Nadine Rushakoff, Emanu-Els 1st female president, 84

Throughout her childhood and well into adulthood, Nadine Rushakoff played the piano. She could easily transpose musical pieces into any key to better suit the voices of those she accompanied, and she had an encyclopedic knowledge of show tunes. Nevertheless, those who knew her were quite surprised when, in her 70s, she decided to take up a new hobby: tap dancing.

Rushakoff may have been best known, however, as the first female president of San Francisco's Congregation Emanu-El. A lifelong San Francisco resident, she died June 1 at the age of 84.

The former Nadine Glickfeld was born at home on Dec. 17, 1918 in the city's Mission District.

Rushakoff's father was an immigrant from Bialystok, Poland, and her mother was American-born. They owned a store that dealt in uniforms. Rushakoff graduated from U.C. Berkeley, and while there, she was a member of the Jewish sorority Phi Sigma Sigma.

In 1943, she married Dr. Oscar Rushakoff.

Though she had two children, Vicki and Robert, she was far from a stay-at-home mom.

Said Vicki Rushakoff: "She couldn't just stay at home and go to bridge parties; she also didn't know how to play mah jongg."

Rushakoff was involved with the National Council of Jewish Women, and helped found its Council Amateur Theatre Service, which took stage productions into schools for the disabled.

When the Brotherhood Way Jewish Community Center was built in the '60s, she was instrumental in its organizing. She continued to be involved, serving in a number of different positions there.

She was also active in Israel Bonds, serving as chair of its fashion show and chair of its women's division in 1973. In 1994, she was honored with its Woman of Valor award.

In the early '70s she was campaign chair of the women's division of the Jewish Welfare Federation, the predecessor of the S.F.-based Jewish Community Federation.

She also served on the board of the women's auxiliary of Mount Zion Hospital, where her husband was a general practitioner, and was president of the board from 1974 to 1976.

"She was always someone you could turn to answer a question or for guidance regarding the auxiliary," said Carol Weitz, who served on the board with her for many years. At Congregation Emanu-El, she served on its museum committee, in its sisterhood and on the board, becoming the synagogue's first female president; she served two two-year terms, from 1978 to 1982.

In "Visions of Reform: Congregation Emanu-El and the Jews of San Francisco 1849-1999," Fred Rosenbaum wrote of Rushakoff: "Unhappy with talk of Emanu-El 'as an empty house,' and irritated by constant criticism 'that our congregation is of the senior-citizen variety,' she was more than willing to institute some changes 'to actively encourage the younger generation to affiliate' and 'to provide activity for every age and interest group.'"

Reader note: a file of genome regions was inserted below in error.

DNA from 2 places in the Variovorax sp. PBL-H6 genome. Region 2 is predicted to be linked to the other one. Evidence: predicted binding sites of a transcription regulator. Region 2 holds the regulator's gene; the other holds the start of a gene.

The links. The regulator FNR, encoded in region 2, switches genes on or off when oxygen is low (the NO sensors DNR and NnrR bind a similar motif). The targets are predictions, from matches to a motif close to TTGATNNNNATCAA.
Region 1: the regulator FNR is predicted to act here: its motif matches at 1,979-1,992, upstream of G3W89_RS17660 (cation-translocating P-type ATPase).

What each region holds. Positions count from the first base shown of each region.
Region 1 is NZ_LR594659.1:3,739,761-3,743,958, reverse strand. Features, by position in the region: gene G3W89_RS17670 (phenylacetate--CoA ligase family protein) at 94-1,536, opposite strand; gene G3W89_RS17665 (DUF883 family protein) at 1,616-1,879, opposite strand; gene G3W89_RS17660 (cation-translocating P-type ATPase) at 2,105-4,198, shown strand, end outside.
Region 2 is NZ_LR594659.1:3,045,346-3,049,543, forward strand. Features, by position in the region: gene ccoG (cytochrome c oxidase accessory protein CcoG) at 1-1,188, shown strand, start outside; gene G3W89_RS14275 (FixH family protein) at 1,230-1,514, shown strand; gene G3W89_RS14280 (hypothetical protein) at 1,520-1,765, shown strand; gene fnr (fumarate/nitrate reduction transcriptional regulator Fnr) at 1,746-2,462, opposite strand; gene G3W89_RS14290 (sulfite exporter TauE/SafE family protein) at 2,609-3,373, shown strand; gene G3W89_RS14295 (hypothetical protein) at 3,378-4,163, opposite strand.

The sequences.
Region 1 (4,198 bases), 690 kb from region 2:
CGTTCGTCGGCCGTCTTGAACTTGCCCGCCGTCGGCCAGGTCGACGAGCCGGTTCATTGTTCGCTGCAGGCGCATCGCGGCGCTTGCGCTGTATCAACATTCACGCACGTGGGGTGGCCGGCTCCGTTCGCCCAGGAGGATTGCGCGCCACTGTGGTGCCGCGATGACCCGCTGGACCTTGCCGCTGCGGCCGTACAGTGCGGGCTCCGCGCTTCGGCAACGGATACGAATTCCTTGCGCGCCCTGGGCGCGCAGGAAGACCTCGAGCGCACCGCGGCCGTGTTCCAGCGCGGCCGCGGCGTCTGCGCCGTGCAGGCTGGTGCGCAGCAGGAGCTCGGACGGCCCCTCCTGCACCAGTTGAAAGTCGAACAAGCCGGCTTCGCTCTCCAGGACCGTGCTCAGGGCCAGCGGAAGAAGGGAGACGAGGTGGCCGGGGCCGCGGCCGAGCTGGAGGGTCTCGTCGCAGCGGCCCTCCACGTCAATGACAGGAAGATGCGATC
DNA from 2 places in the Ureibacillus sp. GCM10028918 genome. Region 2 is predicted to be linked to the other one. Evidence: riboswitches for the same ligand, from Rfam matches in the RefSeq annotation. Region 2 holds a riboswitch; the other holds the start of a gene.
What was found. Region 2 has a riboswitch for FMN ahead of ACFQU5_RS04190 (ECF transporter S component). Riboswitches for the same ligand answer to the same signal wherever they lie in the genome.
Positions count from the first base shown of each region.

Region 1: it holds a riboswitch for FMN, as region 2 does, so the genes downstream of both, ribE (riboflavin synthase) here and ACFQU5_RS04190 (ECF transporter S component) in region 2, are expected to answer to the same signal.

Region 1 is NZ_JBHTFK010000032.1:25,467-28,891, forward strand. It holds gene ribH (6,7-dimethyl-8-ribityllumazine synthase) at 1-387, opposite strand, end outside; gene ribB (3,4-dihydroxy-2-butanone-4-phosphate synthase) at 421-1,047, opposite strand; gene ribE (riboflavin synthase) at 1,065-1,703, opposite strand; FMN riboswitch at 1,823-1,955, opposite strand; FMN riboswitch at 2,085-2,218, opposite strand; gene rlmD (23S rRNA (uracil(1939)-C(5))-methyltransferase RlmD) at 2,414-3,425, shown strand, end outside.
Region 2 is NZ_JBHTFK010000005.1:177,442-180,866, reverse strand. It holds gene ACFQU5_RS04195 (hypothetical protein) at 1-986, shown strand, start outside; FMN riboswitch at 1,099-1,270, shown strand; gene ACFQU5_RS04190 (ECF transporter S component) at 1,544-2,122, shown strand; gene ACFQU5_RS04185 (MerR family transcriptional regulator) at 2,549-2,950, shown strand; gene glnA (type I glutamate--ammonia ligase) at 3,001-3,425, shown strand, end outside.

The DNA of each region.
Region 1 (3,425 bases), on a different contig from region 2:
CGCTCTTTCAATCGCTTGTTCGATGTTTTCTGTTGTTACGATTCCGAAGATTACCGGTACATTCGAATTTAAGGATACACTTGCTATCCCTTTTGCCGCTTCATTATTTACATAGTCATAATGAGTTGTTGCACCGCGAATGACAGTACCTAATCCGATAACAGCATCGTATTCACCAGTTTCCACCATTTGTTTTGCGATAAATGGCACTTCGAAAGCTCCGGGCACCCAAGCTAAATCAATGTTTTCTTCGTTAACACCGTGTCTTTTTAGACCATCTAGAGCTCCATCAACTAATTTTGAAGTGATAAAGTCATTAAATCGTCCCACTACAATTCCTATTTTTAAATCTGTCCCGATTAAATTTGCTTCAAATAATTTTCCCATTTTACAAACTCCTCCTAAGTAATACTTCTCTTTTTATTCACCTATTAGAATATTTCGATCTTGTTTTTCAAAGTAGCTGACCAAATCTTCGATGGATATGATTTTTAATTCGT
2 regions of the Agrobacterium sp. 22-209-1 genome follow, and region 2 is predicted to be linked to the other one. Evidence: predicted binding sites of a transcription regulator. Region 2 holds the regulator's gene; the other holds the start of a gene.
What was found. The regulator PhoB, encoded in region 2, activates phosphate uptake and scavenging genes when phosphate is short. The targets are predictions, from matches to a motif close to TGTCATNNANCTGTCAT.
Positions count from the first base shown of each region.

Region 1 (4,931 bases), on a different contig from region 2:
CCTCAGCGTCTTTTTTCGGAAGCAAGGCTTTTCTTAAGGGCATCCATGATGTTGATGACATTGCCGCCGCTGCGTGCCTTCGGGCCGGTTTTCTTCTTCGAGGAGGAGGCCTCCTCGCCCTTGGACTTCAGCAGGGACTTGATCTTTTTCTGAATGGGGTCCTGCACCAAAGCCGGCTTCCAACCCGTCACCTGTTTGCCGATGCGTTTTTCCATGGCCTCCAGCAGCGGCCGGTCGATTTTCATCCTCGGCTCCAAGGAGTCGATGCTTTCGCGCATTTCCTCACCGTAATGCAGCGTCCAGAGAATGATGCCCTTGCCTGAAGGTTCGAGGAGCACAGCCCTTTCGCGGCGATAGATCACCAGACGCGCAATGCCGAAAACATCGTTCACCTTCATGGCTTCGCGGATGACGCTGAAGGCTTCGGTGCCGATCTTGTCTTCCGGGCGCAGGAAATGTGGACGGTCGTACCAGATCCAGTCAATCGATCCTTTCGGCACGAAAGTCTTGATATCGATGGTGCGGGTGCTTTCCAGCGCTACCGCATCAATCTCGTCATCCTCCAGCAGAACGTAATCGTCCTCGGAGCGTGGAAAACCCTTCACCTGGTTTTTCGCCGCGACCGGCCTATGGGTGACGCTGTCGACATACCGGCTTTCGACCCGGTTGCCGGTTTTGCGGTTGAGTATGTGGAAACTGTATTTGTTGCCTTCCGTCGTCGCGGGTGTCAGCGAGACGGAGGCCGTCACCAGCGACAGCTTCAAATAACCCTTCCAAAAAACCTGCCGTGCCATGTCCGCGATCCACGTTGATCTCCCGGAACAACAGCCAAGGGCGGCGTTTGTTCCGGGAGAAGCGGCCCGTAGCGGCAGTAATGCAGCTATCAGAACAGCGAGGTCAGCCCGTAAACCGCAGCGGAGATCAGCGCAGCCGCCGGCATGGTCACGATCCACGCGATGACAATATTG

Fae Asher, wife of the late Rabbi Joseph Asher, said that when she and her husband first arrived at Emanu-El in 1968, "she took me under her wing and introduced me to everyone in San Francisco."

And she kept on doing that. Though she had been board president 20 years earlier, Rabbi Stephen Pearce said that when he first arrived at the synagogue, she dropped in about twice a month to visit him.

"She would come to fill me in on things I should know, like the people who needed some shepherding along, or things I should know more about, or the things going on that needed some attention or that would fall through the cracks," said Pearce. "She was really wonderful in that regard and took it upon herself to mentor me."

Robert Rushakoff said his mother was "a person who got things done. If she had been born 40 or 50 years later, she would likely have become a CEO of some corporation, but one could wonder if she would have had as much influence and touched as many people as she did with the life she did have."

Rushakoff was predeceased by her husband in 1997. In addition to son, Robert, and daughter, Vicki, both of San Francisco, Rushakoff is survived by two grandchildren and many nieces and nephews.

Donations can be sent to the Oscar and Nadine Rushakoff Fund at Jewish Family and Children's Services, 2150 Post St., S.F., CA 94115, or the Diabetes Education Fund at Mount Zion Health Fund, 3330 Geary Blvd., S.F., CA 94115.

Alix Wall
Alix Wall

Alix Wall is a contributing editor to J. She is also the founder of the Illuminoshi: The Not-So-Secret Society of Bay Area Jewish Food Professionals and is writer/producer of a documentary-in-progress called "The Lonely Child."